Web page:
• Named task must be supported with a Java class.
  • The class must implement public void execute().
  • The class may extend import org.apache.tools.ant.Task.
  • The class may implement public void init().
  • The class must implement a set method for each attribute of the task.
  • The class should implement the default constructor.
  • The name task must be registered with either the taskdef task or via the addition of an entry into the task.properties file.
  • The execute method should throw a org.apache.tools.ant. BuildException.Complementary to the providers' responsibilities are the frameworks' responsibilities:
  • Call the default constructor for the provider's supporting class.
  • Call the public void init() method once.
  • Call the appropriate set method for every task attribute.
  • Call the public void execute() throws BuildException method once for every occurrence of the corresponding task found in the build file.

    In addition to those assuming these responsibilities, the provider must define a set of XML tags to be used when exploiting the custom task. From here, we could proceed to a fairly dry explanation of how all this fits together, but let's see how it all works in practice instead. I'll kick start the process with the following story.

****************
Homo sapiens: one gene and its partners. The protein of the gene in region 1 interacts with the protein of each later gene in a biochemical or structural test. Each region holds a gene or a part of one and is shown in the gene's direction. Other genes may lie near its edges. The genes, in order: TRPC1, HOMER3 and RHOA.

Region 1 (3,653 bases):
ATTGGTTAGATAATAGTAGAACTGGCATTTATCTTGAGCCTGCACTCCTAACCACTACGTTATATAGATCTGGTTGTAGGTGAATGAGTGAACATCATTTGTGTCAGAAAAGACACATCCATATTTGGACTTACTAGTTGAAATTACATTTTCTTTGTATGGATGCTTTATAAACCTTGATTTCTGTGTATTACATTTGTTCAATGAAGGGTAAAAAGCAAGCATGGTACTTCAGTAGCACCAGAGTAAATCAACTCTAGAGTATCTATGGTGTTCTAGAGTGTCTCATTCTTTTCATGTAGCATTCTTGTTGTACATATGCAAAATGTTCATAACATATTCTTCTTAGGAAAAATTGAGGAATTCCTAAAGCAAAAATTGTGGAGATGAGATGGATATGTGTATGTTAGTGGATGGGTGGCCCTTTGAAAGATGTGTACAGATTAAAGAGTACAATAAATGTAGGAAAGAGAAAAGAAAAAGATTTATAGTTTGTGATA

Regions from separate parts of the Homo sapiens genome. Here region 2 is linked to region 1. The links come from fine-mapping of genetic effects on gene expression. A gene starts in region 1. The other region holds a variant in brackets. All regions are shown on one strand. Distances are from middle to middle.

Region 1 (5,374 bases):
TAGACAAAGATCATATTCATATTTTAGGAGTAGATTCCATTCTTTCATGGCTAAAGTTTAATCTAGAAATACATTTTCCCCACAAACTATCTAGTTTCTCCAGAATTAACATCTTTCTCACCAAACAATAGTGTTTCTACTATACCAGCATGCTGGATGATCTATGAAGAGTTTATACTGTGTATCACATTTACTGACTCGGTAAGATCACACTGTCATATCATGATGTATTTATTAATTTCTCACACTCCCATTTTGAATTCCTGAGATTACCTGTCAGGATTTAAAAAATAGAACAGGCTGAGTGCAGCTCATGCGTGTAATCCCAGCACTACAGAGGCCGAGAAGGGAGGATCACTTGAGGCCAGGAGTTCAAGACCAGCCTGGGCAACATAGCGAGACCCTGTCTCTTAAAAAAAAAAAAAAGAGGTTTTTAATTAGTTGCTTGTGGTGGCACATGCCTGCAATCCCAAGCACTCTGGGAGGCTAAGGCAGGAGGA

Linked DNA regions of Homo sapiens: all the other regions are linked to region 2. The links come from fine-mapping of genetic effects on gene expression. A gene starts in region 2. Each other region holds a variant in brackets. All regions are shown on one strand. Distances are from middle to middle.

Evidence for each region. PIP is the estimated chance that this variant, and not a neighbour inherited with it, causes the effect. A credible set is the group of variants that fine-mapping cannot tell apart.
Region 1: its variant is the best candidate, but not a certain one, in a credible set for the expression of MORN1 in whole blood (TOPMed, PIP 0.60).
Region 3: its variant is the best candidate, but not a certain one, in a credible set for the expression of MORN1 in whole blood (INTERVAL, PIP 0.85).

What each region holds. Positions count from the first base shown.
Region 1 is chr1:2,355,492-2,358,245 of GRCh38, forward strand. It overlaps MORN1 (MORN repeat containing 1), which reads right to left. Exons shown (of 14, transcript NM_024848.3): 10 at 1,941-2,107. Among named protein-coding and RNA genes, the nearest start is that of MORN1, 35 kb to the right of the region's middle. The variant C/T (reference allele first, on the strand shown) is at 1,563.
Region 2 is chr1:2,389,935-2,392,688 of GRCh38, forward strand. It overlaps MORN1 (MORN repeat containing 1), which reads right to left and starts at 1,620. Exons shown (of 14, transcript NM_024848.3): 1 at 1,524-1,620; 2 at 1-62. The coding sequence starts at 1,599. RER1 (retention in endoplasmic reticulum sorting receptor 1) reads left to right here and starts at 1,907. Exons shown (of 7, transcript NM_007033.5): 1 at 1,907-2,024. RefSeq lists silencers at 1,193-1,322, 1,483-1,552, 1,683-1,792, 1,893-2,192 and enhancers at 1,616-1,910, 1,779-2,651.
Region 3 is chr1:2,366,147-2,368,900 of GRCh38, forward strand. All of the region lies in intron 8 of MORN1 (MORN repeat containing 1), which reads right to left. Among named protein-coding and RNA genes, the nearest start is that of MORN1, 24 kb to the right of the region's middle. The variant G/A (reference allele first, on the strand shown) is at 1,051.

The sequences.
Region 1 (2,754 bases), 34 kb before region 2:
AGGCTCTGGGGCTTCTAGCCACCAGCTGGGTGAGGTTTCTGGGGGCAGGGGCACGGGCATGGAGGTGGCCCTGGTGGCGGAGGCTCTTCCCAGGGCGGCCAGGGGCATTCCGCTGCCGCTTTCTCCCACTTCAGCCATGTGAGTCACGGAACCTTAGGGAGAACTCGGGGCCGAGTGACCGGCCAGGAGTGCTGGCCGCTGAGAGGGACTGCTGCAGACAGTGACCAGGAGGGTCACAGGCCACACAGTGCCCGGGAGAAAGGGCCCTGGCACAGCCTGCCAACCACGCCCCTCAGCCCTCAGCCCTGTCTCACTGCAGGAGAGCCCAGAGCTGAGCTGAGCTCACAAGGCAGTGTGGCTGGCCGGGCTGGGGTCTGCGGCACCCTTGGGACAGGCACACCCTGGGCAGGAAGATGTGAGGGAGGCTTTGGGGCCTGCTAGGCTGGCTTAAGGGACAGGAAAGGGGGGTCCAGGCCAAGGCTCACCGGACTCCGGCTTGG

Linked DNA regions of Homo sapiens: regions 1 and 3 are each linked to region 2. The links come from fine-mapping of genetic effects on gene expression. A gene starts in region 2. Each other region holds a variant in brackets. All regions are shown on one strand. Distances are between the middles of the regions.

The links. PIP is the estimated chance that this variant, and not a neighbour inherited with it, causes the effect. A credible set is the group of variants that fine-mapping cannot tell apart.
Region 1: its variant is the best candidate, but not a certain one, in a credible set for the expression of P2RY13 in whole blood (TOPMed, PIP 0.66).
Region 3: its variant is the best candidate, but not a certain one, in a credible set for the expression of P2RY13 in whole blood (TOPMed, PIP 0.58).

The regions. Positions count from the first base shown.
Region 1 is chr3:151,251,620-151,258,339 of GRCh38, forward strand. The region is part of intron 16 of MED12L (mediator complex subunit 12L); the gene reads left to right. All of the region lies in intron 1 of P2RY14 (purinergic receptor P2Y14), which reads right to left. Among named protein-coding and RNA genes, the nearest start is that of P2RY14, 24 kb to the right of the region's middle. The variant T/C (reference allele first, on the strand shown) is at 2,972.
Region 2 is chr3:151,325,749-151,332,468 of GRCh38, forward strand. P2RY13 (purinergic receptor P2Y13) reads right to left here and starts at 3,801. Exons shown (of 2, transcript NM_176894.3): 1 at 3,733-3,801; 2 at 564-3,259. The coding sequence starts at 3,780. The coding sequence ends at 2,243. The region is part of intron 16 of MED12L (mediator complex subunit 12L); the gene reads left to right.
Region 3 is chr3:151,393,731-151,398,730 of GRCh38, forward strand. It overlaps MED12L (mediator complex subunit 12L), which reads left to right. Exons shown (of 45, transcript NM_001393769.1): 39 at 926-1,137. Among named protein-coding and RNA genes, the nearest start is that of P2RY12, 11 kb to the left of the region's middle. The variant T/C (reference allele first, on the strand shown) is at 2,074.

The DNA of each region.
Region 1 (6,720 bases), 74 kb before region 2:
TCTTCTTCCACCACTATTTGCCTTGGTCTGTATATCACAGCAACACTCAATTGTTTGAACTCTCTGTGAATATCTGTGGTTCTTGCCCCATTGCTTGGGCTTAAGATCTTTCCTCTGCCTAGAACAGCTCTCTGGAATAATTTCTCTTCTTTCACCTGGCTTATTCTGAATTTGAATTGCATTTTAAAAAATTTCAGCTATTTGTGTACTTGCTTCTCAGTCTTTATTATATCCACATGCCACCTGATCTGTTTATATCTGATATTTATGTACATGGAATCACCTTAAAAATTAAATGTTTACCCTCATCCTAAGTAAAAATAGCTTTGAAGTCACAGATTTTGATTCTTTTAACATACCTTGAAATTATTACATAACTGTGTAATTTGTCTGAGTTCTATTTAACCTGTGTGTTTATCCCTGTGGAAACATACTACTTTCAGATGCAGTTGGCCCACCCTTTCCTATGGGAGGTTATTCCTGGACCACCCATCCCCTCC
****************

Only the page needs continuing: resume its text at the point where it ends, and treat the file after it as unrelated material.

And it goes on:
Most applications built today contain a number of "off-the-shelf" components that complement code developed in-house. These components can be supplied by a combination of vendors and infrastructure teams that work alongside the application development team. Given that each group (especially third-party suppliers) will have its own delivery schedule over which you most likely won't have any influence, it would be unheard of not to have to deal with version management. Lack of a concise plan to manage versions often results in confusion among configuration management staff that can result in them having to spend a considerable amount of time sorting out which versions of which components (a.k.a. JARs) are to be used for each build. A tactical solution to this problem is to use a version map to describe the build. Let's first build a sample map and then a custom task to use this map to drive a build process.